Hamptons Beach House

Water-jet cut metal screens create intricate shadow patterns throughout the day. Photo by Eduard Hueber

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sid_kothariSid Kothari wrote:1 April 2013
  • PRO
    aamodt / plumb architects
    8 years ago
    I think something like this could work for a ceiling but it would require a fair amount of supporting structure beneath. Water jet cut panels tend to be thin, in our case, 3/8" so they wouldn't be able to span very far on their own. If you had beams across your space at a regular interval, you might be able to make it work - but you should have an architect or structural engineer take a look at it. Also, it depends on your climate - if you have snow loads, the problem becomes more difficult and would require more support structure.
  • Nancy Miller
    7 years ago
    These are beautiful. I would love to have something like this, but am afraid that the pattern would lead me to headaches.. :)

What Houzz contributors are saying:

kurtcyr
Kurt Cyr added this to Bored With Your Curtains? Try These 12 Alternatives1 February 2018

2. Metal screensWater jet-cut aluminium screens cast swirling arabesques of shadow and light on these floor-to-ceiling windows.Here’s how to use flexible screens and partitions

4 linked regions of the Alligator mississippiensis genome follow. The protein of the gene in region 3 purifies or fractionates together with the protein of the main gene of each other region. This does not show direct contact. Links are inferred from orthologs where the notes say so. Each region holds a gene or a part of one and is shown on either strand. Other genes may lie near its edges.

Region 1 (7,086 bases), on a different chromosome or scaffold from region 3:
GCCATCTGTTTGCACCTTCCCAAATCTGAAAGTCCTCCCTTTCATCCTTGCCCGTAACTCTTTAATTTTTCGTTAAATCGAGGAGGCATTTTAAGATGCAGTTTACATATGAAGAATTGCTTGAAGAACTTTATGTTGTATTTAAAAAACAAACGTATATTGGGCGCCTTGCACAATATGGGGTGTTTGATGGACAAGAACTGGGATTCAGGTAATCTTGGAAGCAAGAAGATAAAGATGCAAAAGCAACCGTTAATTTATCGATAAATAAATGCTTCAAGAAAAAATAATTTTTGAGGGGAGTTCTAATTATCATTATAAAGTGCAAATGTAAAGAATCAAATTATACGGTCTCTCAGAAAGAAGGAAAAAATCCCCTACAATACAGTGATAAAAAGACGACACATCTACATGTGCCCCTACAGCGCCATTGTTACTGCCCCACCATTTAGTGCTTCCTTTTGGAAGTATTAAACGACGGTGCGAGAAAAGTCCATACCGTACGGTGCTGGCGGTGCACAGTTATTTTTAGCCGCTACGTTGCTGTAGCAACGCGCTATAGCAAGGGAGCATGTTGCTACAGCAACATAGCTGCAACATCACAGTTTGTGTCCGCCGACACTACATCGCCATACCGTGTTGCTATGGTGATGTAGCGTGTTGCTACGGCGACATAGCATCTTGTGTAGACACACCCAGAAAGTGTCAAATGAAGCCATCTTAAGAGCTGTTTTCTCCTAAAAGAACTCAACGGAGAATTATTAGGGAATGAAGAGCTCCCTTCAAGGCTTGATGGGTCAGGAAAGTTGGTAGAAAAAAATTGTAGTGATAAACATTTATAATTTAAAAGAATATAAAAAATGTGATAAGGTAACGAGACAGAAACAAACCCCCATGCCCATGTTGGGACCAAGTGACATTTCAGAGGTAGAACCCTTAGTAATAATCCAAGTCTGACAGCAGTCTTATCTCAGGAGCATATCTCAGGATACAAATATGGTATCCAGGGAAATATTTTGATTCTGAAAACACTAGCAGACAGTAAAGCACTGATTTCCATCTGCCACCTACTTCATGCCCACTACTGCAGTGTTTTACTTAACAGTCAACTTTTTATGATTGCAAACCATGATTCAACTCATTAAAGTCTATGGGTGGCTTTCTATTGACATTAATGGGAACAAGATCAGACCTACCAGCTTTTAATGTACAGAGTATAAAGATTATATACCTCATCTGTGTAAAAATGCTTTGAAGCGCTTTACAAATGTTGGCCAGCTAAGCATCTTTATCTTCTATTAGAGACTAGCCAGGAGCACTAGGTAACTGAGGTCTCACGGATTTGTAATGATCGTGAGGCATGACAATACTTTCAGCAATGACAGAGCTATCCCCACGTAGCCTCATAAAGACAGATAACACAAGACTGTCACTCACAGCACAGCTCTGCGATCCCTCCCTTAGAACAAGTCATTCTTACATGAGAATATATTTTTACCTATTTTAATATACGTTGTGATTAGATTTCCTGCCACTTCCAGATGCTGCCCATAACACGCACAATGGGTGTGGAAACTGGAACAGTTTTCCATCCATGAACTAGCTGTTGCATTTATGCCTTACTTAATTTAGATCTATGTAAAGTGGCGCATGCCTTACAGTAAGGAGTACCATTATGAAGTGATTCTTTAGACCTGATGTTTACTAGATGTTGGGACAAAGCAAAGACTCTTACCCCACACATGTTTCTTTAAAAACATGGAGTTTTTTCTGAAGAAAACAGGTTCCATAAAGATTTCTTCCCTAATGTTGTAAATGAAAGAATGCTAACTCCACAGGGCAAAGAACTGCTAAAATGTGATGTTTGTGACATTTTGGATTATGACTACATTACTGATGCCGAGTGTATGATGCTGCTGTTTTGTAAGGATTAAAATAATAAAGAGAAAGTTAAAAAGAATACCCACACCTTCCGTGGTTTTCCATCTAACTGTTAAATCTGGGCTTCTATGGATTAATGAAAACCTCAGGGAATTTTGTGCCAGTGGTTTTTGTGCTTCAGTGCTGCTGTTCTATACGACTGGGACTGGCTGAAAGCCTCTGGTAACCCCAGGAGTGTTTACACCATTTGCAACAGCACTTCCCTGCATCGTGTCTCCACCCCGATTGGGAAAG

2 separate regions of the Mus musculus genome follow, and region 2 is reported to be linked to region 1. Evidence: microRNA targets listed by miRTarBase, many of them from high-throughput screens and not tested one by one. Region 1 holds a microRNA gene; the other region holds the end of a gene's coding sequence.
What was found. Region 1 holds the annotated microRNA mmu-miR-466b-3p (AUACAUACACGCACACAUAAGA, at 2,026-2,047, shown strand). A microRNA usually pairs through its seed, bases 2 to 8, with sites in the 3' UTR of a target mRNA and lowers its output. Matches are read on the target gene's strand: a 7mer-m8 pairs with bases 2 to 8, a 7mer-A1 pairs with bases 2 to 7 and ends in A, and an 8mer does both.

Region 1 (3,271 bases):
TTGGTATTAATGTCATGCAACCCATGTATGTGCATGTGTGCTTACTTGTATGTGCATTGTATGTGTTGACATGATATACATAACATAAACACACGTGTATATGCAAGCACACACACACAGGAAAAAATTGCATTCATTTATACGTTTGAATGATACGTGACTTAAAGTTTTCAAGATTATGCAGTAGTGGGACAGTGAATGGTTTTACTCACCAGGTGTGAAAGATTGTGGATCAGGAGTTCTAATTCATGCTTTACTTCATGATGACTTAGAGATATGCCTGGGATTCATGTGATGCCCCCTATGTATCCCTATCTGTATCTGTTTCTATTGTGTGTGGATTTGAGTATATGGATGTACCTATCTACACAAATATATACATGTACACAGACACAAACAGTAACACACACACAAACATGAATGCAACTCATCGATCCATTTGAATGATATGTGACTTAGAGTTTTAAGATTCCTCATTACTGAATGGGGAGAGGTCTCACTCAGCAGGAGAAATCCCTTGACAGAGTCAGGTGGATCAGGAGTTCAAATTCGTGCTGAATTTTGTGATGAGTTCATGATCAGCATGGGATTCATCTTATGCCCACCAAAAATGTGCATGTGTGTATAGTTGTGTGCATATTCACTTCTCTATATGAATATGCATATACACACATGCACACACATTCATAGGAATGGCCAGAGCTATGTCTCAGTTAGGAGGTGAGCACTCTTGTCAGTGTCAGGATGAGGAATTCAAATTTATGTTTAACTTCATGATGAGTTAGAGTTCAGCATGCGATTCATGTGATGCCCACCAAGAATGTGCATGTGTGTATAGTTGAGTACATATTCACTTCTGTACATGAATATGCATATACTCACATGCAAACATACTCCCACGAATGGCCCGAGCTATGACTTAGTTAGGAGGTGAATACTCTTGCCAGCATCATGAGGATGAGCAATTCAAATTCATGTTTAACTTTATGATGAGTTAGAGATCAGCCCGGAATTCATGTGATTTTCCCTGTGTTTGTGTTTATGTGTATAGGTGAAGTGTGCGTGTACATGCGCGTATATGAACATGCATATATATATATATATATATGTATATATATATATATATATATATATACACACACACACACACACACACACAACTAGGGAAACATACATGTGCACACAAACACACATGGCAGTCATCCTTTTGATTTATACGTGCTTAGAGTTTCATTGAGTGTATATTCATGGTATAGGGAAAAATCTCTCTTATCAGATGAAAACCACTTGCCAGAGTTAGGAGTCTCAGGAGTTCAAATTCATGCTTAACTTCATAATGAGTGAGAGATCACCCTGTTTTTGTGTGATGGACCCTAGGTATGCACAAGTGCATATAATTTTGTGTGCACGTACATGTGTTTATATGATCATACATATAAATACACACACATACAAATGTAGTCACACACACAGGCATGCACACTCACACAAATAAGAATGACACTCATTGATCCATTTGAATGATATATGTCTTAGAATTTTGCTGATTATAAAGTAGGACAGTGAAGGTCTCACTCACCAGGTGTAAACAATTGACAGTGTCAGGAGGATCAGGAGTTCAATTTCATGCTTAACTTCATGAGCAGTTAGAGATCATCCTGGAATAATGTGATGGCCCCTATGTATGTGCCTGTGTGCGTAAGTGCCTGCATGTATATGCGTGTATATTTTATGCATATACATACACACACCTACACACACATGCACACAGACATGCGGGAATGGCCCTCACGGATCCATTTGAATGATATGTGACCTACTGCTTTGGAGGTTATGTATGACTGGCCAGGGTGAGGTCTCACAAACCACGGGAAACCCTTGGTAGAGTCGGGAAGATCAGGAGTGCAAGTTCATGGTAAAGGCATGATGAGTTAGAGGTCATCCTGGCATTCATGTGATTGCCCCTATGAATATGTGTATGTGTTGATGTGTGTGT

jess_mcbride
Jess McBride added this to 12 Ways To Screen Glass Doors26 June 2017

12. Decorative screensThis extraordinarily innovative screen system is the epitome of an artfully dressed window. An intricate design was cut by a water jet into aluminium to create an operable window covering that also provides additional hurricane protection according to its creator, Aamodt/Plumb Architects.Take a look at beautiful jali designs from Indian homesRead more:6 Window Treatments That Will Change Your PerspectiveTell us:How have you covered your glass doors at home? Share pictures and give us your ideas in the Comments below.

shristi_nangalia
Shristi Nangalia added this to 6 Reasons to Bring Jalis Into Your Home6 June 2017

They stimulate air movementHere’s something about the relation of jalis with breezes. Due to the general physical behaviour of fluids, the air flowing inside through small apertures compresses and gains increased velocity, even if the breeze is mild outside. As it emerges from the apertures, it expands and cools. This incoming air can also be controlled by carefully positioning and sizing openings on the jali panel. The natural phenomenon of compressing and releasing the cooled air inside is similar to that of a mechanical air-conditioning compressor. Literally cool, isn’t it?

What Houzzers are commenting on:

jthuisman
Jeff Huisman added this to Huisman House19 December 2020

I can't tell you how much I love the light and shadows this creates. I don't think we could afford it, or have any place to do something like this, but I love it.